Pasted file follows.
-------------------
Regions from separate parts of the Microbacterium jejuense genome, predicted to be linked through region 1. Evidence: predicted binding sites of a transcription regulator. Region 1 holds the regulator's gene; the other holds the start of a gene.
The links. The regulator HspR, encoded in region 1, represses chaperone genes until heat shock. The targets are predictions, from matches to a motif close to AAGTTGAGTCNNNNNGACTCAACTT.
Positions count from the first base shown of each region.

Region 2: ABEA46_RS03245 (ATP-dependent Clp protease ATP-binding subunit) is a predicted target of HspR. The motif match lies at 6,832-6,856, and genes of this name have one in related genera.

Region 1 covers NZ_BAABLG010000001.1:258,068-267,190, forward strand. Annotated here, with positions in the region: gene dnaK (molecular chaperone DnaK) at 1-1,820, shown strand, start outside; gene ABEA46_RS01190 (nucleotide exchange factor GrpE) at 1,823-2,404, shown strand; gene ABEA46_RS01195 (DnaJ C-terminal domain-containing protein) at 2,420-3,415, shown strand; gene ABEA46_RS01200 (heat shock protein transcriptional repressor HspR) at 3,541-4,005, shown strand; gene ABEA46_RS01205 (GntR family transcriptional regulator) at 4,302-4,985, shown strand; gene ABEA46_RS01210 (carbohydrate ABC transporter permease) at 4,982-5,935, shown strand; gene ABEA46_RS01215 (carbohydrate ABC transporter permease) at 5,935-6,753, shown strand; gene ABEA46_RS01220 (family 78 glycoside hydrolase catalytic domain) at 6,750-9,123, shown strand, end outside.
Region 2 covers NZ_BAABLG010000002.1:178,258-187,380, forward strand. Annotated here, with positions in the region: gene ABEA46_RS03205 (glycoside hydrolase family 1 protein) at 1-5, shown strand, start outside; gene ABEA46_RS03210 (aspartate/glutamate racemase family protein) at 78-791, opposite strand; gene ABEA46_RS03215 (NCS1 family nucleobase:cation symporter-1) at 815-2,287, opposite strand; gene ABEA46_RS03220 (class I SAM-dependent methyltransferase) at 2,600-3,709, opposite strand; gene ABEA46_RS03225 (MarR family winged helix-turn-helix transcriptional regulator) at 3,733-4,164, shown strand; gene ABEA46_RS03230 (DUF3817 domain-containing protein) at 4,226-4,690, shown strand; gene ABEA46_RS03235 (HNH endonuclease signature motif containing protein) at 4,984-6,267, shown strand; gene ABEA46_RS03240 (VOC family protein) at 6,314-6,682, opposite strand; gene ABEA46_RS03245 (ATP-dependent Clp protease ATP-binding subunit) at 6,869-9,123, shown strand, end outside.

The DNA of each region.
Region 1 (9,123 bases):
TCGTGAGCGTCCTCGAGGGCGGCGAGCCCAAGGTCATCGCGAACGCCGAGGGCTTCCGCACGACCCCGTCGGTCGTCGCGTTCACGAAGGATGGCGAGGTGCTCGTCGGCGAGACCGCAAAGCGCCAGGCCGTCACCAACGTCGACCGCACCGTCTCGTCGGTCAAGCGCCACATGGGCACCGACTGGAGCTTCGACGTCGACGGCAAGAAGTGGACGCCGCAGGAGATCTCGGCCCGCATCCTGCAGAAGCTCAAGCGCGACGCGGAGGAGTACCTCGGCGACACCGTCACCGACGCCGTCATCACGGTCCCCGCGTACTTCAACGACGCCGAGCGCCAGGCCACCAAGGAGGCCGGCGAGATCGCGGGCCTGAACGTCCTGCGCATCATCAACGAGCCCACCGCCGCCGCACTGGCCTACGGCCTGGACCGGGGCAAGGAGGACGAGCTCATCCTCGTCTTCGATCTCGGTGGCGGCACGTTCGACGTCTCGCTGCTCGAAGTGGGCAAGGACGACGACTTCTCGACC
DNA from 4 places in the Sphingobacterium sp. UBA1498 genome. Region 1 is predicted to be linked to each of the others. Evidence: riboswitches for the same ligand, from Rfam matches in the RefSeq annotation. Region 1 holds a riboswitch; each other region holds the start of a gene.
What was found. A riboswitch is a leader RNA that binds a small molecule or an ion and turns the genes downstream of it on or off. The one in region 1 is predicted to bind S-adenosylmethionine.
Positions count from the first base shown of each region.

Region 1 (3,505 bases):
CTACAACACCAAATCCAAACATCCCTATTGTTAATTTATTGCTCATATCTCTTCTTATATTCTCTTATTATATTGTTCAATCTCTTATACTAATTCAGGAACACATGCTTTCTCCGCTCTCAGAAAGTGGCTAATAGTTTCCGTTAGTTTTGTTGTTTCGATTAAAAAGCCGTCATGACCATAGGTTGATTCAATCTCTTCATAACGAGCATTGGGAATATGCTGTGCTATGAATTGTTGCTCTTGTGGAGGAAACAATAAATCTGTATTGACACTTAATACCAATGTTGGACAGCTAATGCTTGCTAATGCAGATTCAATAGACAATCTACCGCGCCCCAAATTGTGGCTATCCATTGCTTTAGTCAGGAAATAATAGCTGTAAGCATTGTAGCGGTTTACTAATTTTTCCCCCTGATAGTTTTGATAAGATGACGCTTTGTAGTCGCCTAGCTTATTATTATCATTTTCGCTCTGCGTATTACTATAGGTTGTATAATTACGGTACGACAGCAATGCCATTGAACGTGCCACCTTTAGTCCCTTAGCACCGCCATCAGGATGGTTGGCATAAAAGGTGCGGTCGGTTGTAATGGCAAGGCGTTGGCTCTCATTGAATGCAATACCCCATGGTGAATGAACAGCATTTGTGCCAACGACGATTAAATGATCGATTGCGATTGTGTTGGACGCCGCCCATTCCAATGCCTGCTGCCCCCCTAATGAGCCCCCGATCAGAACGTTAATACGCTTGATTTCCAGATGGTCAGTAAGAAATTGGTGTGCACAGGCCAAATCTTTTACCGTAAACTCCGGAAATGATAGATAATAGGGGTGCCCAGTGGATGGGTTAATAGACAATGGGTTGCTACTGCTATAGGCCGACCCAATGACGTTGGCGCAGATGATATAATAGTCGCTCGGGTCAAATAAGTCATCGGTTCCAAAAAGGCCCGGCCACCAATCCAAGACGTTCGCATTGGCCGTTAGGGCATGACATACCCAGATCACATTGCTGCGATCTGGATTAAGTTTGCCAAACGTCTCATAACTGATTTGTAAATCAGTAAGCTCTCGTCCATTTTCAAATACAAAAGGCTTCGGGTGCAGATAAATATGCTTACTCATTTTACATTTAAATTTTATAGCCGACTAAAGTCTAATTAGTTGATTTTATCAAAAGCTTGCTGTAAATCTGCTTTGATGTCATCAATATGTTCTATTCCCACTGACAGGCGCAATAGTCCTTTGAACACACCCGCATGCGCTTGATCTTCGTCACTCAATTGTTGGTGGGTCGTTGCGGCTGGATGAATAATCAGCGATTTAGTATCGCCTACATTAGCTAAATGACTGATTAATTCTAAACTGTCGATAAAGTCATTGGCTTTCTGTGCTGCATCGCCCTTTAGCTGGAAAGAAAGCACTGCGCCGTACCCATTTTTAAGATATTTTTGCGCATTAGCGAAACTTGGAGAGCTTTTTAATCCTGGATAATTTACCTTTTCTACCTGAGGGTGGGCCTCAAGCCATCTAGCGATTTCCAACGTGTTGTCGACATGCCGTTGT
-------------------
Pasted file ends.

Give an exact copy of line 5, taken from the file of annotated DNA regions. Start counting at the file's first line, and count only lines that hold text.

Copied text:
Region 1 covers NZ_BAABLG010000001.1:258,068-267,190, forward strand. Annotated here, with positions in the region: gene dnaK (molecular chaperone DnaK) at 1-1,820, shown strand, start outside; gene ABEA46_RS01190 (nucleotide exchange factor GrpE) at 1,823-2,404, shown strand; gene ABEA46_RS01195 (DnaJ C-terminal domain-containing protein) at 2,420-3,415, shown strand; gene ABEA46_RS01200 (heat shock protein transcriptional repressor HspR) at 3,541-4,005, shown strand; gene ABEA46_RS01205 (GntR family transcriptional regulator) at 4,302-4,985, shown strand; gene ABEA46_RS01210 (carbohydrate ABC transporter permease) at 4,982-5,935, shown strand; gene ABEA46_RS01215 (carbohydrate ABC transporter permease) at 5,935-6,753, shown strand; gene ABEA46_RS01220 (family 78 glycoside hydrolase catalytic domain) at 6,750-9,123, shown strand, end outside.